Best of Last Week – New type of guitar string, looking for vanadium on Mars and US teens behind those of the 70s

September 25, 2017 by Bob Yirka
A rendering of the Mars 20/20 Rover, courtesy of NASA.

(ScienceX)—It was an interesting week for Earth science as a team of geochemists with the University of Chicago conducted an analysis of titanium in ancient rocks that could create upheaval in the history of early Earth—they found evidence of tectonic activity as far back as 3.5 billion years ago. Also, a team with members from Italy and the U.S. reported that they located a potential magma source in an Italian supervolcano, which suggests it might be close to erupting. And a professor at MIT claimed that by 2100, the oceans may hold enough carbon to launch a sixth mass extermination of species—he used math to identify "thresholds of catastrophe" in the carbon cycle.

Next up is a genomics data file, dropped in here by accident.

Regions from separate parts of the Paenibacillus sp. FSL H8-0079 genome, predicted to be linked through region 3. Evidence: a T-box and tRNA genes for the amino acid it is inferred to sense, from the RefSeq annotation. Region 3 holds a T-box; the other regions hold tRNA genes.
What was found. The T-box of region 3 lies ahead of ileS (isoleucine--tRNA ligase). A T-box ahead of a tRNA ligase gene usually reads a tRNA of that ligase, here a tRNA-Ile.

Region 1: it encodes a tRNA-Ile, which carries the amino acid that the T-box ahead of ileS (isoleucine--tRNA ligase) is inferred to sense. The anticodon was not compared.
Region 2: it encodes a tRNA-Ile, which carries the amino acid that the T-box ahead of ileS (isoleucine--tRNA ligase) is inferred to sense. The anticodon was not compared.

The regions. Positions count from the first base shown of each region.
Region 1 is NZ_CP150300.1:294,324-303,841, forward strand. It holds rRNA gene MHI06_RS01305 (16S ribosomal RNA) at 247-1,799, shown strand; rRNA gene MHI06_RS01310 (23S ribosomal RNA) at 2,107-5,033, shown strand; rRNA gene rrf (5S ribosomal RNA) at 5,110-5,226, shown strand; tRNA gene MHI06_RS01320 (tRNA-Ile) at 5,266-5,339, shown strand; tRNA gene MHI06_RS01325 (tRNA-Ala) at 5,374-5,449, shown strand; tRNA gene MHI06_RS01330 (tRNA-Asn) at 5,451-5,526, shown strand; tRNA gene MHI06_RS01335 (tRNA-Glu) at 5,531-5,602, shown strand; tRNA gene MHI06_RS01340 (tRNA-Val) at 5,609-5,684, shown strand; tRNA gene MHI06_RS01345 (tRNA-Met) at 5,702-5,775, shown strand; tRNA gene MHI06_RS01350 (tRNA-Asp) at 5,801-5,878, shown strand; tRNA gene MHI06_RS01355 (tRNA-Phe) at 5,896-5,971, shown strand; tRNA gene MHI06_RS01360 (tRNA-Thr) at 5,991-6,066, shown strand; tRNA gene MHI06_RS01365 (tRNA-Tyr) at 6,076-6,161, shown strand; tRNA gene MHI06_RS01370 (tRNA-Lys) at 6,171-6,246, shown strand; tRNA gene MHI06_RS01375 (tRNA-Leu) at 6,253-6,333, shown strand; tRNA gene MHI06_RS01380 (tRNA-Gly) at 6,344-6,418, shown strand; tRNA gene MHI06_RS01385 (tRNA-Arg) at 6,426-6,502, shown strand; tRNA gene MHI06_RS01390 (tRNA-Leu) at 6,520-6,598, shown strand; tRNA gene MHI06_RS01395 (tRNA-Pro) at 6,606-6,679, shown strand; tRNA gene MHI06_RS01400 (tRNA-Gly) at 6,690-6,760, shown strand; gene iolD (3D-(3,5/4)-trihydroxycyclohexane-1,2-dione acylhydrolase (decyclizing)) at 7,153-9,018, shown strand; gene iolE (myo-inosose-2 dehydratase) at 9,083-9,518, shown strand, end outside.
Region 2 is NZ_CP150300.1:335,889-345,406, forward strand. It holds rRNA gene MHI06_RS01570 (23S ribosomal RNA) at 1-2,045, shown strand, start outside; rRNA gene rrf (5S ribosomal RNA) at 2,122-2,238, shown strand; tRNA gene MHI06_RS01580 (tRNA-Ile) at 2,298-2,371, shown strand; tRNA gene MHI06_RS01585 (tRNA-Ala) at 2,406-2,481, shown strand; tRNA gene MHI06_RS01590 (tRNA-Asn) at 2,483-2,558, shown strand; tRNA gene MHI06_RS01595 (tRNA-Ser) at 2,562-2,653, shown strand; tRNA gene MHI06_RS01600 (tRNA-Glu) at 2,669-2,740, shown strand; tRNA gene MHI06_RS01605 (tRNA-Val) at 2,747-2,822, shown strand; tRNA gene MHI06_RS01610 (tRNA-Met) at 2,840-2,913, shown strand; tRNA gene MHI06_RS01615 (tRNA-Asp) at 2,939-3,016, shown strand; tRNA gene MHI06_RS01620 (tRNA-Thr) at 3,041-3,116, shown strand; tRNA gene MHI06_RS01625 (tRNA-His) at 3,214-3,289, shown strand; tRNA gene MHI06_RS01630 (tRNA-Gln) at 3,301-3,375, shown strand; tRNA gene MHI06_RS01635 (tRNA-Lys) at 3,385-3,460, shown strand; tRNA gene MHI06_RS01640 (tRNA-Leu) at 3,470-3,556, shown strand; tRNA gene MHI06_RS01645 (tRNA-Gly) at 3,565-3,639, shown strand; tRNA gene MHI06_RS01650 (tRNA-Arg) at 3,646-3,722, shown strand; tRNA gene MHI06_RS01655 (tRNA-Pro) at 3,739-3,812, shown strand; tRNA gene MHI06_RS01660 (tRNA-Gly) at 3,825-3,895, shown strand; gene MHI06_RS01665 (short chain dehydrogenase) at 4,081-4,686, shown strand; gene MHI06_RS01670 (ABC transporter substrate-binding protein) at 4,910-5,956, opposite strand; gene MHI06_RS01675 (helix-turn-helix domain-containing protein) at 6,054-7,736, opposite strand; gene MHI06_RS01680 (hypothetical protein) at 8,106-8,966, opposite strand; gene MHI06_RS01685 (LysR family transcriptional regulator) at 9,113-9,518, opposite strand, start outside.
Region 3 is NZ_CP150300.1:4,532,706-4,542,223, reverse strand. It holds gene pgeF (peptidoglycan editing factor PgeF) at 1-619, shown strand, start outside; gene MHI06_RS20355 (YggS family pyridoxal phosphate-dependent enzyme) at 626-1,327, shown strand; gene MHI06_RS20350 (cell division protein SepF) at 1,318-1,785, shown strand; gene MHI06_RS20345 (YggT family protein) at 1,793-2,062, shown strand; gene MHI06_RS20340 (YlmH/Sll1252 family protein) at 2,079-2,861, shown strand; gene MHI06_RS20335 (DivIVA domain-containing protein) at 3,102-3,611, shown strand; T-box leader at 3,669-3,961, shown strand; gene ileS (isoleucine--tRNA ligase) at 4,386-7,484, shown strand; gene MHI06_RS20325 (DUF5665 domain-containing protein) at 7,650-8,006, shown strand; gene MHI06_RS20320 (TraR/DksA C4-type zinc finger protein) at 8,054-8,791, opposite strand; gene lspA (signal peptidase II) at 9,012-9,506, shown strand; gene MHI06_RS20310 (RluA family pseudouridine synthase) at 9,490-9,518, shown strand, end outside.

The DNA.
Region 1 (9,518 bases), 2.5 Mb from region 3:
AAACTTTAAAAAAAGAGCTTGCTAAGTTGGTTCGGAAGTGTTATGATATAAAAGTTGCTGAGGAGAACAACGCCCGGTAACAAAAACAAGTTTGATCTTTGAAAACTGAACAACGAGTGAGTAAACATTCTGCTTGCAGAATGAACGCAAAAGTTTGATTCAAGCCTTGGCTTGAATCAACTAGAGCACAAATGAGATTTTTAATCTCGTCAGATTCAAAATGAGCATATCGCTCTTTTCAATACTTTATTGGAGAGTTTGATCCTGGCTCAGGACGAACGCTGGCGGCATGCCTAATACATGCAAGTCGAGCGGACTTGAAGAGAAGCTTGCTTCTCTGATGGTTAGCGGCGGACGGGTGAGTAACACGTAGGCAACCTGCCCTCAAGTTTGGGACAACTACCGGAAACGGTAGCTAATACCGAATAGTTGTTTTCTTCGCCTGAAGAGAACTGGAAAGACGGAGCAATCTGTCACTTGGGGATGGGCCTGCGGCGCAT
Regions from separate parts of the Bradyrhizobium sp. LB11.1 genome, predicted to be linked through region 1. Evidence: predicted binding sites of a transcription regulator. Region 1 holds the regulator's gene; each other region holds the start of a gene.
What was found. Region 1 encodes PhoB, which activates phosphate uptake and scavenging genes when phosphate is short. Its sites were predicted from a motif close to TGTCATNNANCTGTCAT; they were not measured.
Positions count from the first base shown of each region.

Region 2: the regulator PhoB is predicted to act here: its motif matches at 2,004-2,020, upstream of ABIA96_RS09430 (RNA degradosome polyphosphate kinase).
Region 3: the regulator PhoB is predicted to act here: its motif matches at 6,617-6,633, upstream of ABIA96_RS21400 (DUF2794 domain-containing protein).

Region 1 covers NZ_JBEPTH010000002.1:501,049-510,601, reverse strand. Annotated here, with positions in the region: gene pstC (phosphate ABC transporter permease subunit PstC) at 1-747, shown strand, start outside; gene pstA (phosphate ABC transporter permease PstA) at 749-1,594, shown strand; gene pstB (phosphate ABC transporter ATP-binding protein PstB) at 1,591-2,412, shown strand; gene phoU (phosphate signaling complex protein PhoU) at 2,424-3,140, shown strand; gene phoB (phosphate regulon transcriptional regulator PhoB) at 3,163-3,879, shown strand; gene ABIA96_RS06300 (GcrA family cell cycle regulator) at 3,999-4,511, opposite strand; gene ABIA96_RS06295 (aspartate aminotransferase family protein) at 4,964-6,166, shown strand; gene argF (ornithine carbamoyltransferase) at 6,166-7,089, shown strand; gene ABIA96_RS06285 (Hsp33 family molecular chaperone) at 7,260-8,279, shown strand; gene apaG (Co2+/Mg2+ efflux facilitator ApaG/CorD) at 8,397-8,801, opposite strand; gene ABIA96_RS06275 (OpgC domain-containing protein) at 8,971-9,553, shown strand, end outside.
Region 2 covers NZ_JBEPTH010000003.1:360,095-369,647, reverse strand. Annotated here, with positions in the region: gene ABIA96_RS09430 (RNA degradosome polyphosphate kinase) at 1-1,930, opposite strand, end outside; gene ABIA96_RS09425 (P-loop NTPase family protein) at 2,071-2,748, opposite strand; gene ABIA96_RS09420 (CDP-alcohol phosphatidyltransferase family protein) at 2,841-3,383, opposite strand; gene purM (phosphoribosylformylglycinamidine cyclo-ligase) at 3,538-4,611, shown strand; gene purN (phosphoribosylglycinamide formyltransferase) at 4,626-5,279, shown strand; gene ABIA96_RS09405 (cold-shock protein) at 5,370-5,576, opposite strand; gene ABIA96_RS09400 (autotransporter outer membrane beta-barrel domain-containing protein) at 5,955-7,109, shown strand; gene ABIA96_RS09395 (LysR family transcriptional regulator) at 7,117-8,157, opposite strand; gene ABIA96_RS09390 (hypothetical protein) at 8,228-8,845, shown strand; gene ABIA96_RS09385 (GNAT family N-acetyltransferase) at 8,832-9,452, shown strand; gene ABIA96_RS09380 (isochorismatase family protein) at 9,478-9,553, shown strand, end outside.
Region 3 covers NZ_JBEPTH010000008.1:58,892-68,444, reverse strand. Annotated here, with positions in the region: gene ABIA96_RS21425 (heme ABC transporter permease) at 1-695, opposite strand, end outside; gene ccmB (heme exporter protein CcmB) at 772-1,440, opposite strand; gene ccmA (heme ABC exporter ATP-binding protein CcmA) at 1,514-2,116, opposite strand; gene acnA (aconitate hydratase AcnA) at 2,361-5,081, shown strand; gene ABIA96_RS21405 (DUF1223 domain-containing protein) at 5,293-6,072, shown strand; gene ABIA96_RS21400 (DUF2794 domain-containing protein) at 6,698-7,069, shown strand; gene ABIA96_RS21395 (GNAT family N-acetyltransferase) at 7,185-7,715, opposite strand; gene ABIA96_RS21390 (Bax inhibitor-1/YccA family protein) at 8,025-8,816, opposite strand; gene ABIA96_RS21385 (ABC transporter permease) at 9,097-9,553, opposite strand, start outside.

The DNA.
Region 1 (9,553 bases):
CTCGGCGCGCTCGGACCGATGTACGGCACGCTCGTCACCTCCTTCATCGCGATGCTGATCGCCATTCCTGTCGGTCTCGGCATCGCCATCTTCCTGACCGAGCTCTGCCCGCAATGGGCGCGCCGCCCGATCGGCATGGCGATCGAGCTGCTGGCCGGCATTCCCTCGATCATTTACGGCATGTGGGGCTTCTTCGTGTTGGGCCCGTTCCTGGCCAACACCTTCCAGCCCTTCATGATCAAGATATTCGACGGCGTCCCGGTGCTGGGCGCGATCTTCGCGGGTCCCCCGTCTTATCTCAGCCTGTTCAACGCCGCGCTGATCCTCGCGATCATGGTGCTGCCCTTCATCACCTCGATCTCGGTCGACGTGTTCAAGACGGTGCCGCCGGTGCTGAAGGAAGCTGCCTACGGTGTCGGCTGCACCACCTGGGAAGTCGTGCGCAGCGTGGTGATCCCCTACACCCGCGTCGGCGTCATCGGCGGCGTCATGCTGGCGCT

In space news, a team of researchers in Germany reported that Hubble had discovered a unique type of object in the solar system—two asteroids orbiting one another exhibiting comet-like attributes. And an international team of researchers concluded that researchers looking for signs of life on Mars should look for the element vanadium.

In other news, Dr. Jonathan Kemp at the University of St Andrews announced that he had invented a revolutionary type of guitar string—one that allows for balancing strings by sensitivity in ways never before achievable. Also, a team at the University of Toronto found that higher levels of fluoride in pregnant woman could be linked to lower offspring intelligence. And a team at the University of Sydney reported that they have turned optical data into readable soundwaves—a critical step for the development of photonic integrated circuits. A team at the University of Manchester announced that they had created the world's first 'molecular robot' capable of building molecules. The robots are a millionth of a millimeter in size, but can be programmed to build things such as molecules from atoms.

And finally, if you have children of a certain age, you might be interested in a study conducted by a pair of researchers, one at San Diego State University and the other Bryn Mawr College—they found that today's U.S. teens are about three years behind the '70s generation in starting to have sex, drink alcohol and work for pay.

© 2017 ScienceX

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